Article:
La Toilette by Pablo Picasso 1906

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With this beautiful painting, Picasso is showing the two different personalities of this woman he met in Paris. Her name is Fernande. With the nude he shows her openness and vanity because she stares into the mirror, with the dressed figure he shows her cool and quite self. Two very opposites that make this painting one of my favourites. It is a constant struggle women have with themselves, being self conscious about the way they look. “Am I too chubby?” they ask; seldom they ask if they are too skinny though. It is our society’s fault for sure, with media only showing sexy models with flawless and photo-shopped bodies. No wonder boys grow up with that only image in mind and girls just want to be like the models they see everywhere. What happened to the ideal woman from ancient times when all artists painted was chubby bodies, the curvier the better? 

Have a wonderful weekend everyone and indulge in yummy food and plenty of wine!

Monday blues: Angels are watching over us…

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“Music is well said to be the speech of angels, in fact, nothing among

the utterances allowed to men, is felt to be so divine.

It brings us near the infinite.” Thomas Carlyle


Vincent Van Gogh, a streetart portrait!

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Vincent Van Gogh the famous Dutch post impressionist artist was the son of a Pastor and was deeply influenced by religion as he grew up. He was teaching religion himself and you can see that there is always a hidden message or image in all of his paintings as well as many references to Japanese culture, which he loved. Whether it is the shape of a lamb, a snake or just names, he even used mirrored writing, like Da Vinci, to convey his message. There was a very thin line between his madness and his creativity. He was suffering of depression and showed his sadness in many of his paintings. 

When you stand in front of one of his paintings take a closer look and see if you can spot all those hidden messages. 

The image above was taken on the streets of Vancouver and I particularly love the sun rays adding light a shade to his portrait as to underline his somehow twisted personality and his constant fight with good and evil.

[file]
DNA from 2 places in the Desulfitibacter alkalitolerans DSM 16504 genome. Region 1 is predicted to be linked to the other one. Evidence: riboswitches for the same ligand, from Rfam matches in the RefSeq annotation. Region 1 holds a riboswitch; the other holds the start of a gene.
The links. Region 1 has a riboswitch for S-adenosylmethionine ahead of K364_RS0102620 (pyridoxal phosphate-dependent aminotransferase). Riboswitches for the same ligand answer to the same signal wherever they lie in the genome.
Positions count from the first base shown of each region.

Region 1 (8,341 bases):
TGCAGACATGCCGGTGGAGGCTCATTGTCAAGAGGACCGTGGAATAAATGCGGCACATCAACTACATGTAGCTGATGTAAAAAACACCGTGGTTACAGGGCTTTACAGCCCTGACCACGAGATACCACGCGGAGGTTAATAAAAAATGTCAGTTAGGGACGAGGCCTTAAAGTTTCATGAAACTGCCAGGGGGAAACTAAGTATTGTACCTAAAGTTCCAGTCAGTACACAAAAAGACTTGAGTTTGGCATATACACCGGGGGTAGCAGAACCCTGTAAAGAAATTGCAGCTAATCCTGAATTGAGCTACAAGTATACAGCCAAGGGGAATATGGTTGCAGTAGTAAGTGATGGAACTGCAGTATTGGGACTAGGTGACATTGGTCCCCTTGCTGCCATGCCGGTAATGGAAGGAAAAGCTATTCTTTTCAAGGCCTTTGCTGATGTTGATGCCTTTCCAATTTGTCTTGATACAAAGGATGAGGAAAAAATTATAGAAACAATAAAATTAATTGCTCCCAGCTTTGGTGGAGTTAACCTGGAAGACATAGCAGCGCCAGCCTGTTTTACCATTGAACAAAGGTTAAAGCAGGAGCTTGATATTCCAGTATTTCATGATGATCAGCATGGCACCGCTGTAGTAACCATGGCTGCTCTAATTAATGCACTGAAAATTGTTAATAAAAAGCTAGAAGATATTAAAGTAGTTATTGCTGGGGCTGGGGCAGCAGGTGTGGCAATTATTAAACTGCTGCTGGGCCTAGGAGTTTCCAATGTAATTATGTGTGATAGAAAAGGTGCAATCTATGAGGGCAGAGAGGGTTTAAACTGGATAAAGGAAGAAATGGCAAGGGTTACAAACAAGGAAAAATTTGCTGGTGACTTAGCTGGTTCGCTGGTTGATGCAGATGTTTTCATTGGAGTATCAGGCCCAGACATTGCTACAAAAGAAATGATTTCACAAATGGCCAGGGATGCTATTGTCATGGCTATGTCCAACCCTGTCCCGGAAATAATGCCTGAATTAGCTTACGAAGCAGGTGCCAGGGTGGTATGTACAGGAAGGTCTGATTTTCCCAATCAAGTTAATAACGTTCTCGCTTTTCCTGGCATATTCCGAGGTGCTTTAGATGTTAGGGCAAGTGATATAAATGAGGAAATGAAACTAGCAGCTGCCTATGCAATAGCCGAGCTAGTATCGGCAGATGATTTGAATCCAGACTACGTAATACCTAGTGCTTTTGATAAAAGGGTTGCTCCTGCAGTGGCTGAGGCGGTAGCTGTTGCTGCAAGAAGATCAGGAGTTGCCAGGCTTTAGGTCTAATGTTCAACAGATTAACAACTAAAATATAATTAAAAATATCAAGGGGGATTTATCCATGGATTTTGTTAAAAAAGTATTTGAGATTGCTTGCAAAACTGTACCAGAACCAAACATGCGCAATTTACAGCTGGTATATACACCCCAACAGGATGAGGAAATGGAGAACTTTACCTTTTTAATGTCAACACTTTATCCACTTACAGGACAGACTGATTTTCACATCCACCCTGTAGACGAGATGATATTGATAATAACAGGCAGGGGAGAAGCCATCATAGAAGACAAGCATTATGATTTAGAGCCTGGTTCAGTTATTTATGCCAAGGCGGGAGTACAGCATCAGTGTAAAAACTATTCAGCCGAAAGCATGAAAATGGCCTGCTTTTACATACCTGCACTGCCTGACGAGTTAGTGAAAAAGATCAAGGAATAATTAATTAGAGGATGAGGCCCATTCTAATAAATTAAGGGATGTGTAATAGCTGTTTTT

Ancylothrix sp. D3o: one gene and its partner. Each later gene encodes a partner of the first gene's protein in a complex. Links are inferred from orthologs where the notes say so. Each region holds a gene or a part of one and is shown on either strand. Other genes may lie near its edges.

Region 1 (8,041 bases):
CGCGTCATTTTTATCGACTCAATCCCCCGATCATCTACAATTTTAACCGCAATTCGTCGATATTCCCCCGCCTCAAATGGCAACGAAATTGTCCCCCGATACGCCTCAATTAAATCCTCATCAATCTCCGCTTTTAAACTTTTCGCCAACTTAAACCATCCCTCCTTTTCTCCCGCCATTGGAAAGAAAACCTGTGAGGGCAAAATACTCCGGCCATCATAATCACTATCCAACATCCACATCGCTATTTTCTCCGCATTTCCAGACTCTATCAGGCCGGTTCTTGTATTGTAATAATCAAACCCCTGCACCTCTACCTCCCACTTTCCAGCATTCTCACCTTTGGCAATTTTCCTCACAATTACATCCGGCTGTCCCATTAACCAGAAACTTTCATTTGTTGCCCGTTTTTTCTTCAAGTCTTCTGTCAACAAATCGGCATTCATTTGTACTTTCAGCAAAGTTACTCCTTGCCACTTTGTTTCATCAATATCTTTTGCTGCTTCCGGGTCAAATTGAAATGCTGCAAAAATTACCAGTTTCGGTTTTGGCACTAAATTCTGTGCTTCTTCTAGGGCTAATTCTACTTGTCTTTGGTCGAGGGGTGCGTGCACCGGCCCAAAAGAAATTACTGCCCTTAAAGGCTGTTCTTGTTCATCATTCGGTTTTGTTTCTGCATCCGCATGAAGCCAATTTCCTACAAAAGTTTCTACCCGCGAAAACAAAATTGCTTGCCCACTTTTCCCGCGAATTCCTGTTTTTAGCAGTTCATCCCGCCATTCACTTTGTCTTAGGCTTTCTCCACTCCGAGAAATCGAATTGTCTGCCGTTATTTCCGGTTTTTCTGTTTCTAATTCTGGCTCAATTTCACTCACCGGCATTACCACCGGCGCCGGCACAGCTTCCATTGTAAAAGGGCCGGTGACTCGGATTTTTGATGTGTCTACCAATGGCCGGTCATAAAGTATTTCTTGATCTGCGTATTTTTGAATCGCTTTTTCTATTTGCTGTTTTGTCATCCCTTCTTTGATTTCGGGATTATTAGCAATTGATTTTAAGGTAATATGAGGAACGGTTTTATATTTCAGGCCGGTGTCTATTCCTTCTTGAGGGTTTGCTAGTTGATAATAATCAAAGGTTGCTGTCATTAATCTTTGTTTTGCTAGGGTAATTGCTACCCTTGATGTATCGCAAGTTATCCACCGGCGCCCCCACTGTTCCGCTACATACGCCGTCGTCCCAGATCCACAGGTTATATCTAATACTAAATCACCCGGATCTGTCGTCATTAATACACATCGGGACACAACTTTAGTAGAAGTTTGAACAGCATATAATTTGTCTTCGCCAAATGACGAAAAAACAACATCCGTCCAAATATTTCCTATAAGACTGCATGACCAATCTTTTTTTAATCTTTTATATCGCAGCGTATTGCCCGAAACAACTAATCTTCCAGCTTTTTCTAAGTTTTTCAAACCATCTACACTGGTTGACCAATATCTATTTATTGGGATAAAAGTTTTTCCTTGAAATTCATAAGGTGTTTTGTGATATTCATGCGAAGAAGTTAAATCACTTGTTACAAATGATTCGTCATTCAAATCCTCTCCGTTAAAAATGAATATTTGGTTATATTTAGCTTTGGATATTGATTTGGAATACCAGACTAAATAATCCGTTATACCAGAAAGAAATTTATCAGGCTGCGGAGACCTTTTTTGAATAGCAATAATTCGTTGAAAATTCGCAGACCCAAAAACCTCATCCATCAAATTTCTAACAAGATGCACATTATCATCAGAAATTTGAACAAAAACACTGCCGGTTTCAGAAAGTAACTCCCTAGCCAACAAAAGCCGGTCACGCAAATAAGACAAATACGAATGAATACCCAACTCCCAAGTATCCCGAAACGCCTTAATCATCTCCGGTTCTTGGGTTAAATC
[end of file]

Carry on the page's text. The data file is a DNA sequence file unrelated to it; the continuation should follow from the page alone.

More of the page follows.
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Originally posted on Hortus Closus:

Andrej Vystropovjpg

Painting by Andrej Vystropov

The path of life
Is cruel and full of beauty
Who plays at dice?

Pains and joys are the colors
Of this world of confusion.

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What are the steps to create a wood carving piece?

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How to create a piece of art! Just a few slides for you that show you how to go from a piece of wood to a finished statue. Hope you enjoy!

When you combine Music and Art! Mobile for Shakespeare

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IMG_2588 IMG_2589

This is what happens when you try to transform a song into a painting. The composer is the renowned Roman Haubenstock Ramati and the text author is William Shakespeare. The music was created in 1960 and this painting is trying to capture every note of it. The artist not only portrays the notes as they are but he adds his own emotions and feelings while his was listening to the composition. How do you feel about Art and Music? Can they be seen as one and the same thing? Or do we need to keep them separated?

Below the entire album with the sonnet. See if you can spot the notes while they play!

Mobile for Shakespeare-album




“Boyhood” and Nonfiction Across Time

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Atelier Wilfried Senoner:

Best movie I have seen this year..

Originally posted on MonkeyMoonMachine:

My notebooks: 20-plus years of texts writing in the present

My notebooks: 20-plus years of texts written in the present

Last night on “The Daily Show,” Jon Stewart interviewed Richard Linklater about his new movie “Boyhood,” which was shot over a period of 12 years. Thus, the three-hour film contains footage of all the actors at yearly intervals.

In the interview, this passage caught my attention:

Jon Stewart: “Philosophically, did the act of being observed, for the younger actors, change their behavior? Were they conscious …”

Richard Linklater: “I don’t think so …[but] I guess it [the film] was pretty mind-blowing to them [the younger actors] when they finally saw it.”

JS: “What did they, what was their reaction?”

RL: “I gave a DVD to [actor] Ellar and I said, I suggest you watch this alone. Um, you know, build up some kind of relation with this crazy thing. And I didn’t hear from him for a while…

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